The Court of Appeal has given guidance on when an enhanced redundancy package becomes an implied contractual term based on custom and practice.  The Court questioned some of the factors relied on in earlier cases and emphasised that the essential question is whether the employer, by its conduct, has demonstrated to the employees, an intention that they should enjoy the benefit as of right.

Park Cakes v Shumba

The claimants were employed at Park Cakes, their employment having been transferred under TUPE from a company within the Northern Food Group (the "Old Company").  The claimants were dismissed for redundancy in 2009 and they brought a claim for an enhanced redundancy payment.  The claimants' contracts of employment made no reference to any entitlement to enhanced redundancy payments but the Old Company had a group wide-policy of paying enhanced redundancy terms, which was on the same basis as claimed by the claimants.

The claimants argued that the enhanced terms had become contractual by custom and practice.  The argument was unsuccessful at the Tribunal, which was not satisfied that the enhanced payments had been paid automatically without exception and that the policy had been drawn to the attention of the claimants. 

The claimants appealed to the EAT which allowed the appeal and referred the case to a fresh tribunal to decide.  Park Cakes appealed the EAT's decision.


The Court of Appeal dismissed Park Cakes' appeal and upheld the EAT's decision.  It agreed with the EAT that the Tribunal had failed to give adequate reasons for its decision.  The Court emphasised that the essential question is "whether by his conduct in making available a particular benefit to employees over a period, in the context of the surrounding circumstances, the employer has evinced to the relevant employees, an intention that they should enjoy the benefit as of right".  It also gave guidance on the factors which may be relevant (although not exhaustive) on when benefits would become  contractually binding by custom and practice, as follows:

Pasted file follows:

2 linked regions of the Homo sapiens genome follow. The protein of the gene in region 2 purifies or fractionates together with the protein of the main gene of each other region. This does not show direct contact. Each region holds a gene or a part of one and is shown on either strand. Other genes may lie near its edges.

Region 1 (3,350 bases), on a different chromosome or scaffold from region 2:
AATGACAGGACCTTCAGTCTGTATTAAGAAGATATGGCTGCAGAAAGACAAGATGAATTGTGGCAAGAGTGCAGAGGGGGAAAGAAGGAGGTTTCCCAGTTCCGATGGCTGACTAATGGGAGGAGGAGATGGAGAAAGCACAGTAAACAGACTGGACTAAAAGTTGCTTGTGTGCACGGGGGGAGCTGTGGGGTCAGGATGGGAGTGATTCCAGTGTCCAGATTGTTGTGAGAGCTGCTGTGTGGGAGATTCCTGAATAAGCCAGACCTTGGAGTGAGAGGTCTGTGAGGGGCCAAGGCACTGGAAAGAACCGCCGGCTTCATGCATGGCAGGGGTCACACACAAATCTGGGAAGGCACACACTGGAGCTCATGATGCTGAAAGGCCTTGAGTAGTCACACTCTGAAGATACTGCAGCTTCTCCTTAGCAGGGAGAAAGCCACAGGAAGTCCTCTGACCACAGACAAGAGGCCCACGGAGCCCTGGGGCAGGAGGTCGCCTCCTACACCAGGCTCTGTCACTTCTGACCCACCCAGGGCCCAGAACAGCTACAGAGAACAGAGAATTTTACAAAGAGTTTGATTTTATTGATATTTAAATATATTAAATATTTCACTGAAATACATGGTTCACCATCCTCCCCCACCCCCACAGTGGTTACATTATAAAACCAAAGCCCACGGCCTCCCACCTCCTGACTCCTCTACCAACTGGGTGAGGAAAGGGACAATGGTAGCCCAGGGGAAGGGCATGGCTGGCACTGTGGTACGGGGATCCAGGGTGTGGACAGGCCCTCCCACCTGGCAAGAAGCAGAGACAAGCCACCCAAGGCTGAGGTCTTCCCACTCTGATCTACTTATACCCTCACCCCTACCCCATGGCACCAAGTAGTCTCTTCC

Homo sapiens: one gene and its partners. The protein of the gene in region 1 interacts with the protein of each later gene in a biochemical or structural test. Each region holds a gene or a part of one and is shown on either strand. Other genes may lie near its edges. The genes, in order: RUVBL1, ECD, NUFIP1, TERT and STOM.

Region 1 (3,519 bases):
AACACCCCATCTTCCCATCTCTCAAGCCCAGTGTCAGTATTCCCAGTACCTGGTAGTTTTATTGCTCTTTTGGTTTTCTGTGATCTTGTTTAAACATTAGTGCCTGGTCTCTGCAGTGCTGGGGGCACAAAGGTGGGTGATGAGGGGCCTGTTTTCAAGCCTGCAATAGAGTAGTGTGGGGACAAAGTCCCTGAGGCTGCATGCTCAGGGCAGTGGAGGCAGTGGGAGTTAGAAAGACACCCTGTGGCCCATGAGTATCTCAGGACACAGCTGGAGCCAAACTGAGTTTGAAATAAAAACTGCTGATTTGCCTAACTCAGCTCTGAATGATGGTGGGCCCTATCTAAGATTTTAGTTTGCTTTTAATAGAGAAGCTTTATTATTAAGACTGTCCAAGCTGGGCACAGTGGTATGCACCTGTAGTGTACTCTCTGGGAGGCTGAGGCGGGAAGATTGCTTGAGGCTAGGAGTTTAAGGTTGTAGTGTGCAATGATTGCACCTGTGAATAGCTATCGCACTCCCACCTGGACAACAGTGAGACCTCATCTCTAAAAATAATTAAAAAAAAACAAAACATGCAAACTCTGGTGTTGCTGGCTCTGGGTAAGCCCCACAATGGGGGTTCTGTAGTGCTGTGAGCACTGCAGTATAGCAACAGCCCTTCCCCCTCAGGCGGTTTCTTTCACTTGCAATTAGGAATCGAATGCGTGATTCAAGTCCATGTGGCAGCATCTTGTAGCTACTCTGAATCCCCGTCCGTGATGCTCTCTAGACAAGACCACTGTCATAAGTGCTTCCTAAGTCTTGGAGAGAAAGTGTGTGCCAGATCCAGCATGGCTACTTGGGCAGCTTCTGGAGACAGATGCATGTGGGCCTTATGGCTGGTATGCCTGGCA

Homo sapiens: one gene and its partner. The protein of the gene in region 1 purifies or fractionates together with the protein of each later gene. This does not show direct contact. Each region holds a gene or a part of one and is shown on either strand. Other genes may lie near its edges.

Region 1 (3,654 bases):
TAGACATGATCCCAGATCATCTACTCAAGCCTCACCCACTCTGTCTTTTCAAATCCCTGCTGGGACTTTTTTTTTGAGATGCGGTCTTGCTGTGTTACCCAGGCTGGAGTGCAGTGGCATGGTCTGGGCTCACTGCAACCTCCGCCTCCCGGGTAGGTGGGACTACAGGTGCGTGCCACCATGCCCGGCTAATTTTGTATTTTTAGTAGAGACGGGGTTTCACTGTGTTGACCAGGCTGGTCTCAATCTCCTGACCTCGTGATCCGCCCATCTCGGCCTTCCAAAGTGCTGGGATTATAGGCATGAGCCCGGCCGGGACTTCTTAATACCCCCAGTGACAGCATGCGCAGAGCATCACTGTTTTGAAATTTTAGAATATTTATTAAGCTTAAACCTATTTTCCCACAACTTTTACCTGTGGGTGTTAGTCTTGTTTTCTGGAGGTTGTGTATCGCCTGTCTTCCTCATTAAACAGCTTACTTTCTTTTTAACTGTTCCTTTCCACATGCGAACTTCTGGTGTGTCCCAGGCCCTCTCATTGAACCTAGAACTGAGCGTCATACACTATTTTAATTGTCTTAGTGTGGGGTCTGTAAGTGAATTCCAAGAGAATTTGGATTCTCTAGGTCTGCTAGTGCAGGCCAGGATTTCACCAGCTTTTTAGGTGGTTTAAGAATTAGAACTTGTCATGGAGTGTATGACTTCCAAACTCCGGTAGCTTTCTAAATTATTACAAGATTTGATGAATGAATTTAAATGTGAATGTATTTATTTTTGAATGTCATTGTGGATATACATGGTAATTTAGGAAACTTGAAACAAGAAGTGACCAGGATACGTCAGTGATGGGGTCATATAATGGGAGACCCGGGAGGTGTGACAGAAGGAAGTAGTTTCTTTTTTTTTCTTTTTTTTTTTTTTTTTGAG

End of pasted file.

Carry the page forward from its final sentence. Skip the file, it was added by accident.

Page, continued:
On how many occasions, and over how long a period, the benefits in question have been paid? The longer the period and the higher the frequency, the more likely it is that employees will reasonably understand that there is a right to be paid the enhanced redundancy payment.

Whether the benefits are always the same?  Variations to the amounts or terms of the enhanced redundancy payment are inconsistent with an acknowledgement of a legal obligation.  Whilst a late departure from the standard terms, once a practice has already become a contractual right, will not change its contractual status, any inconsistency during the period relied on as establishing the custom is likely to be fatal, although the evidence may show that the employer has bound itself to a minimum level of benefit.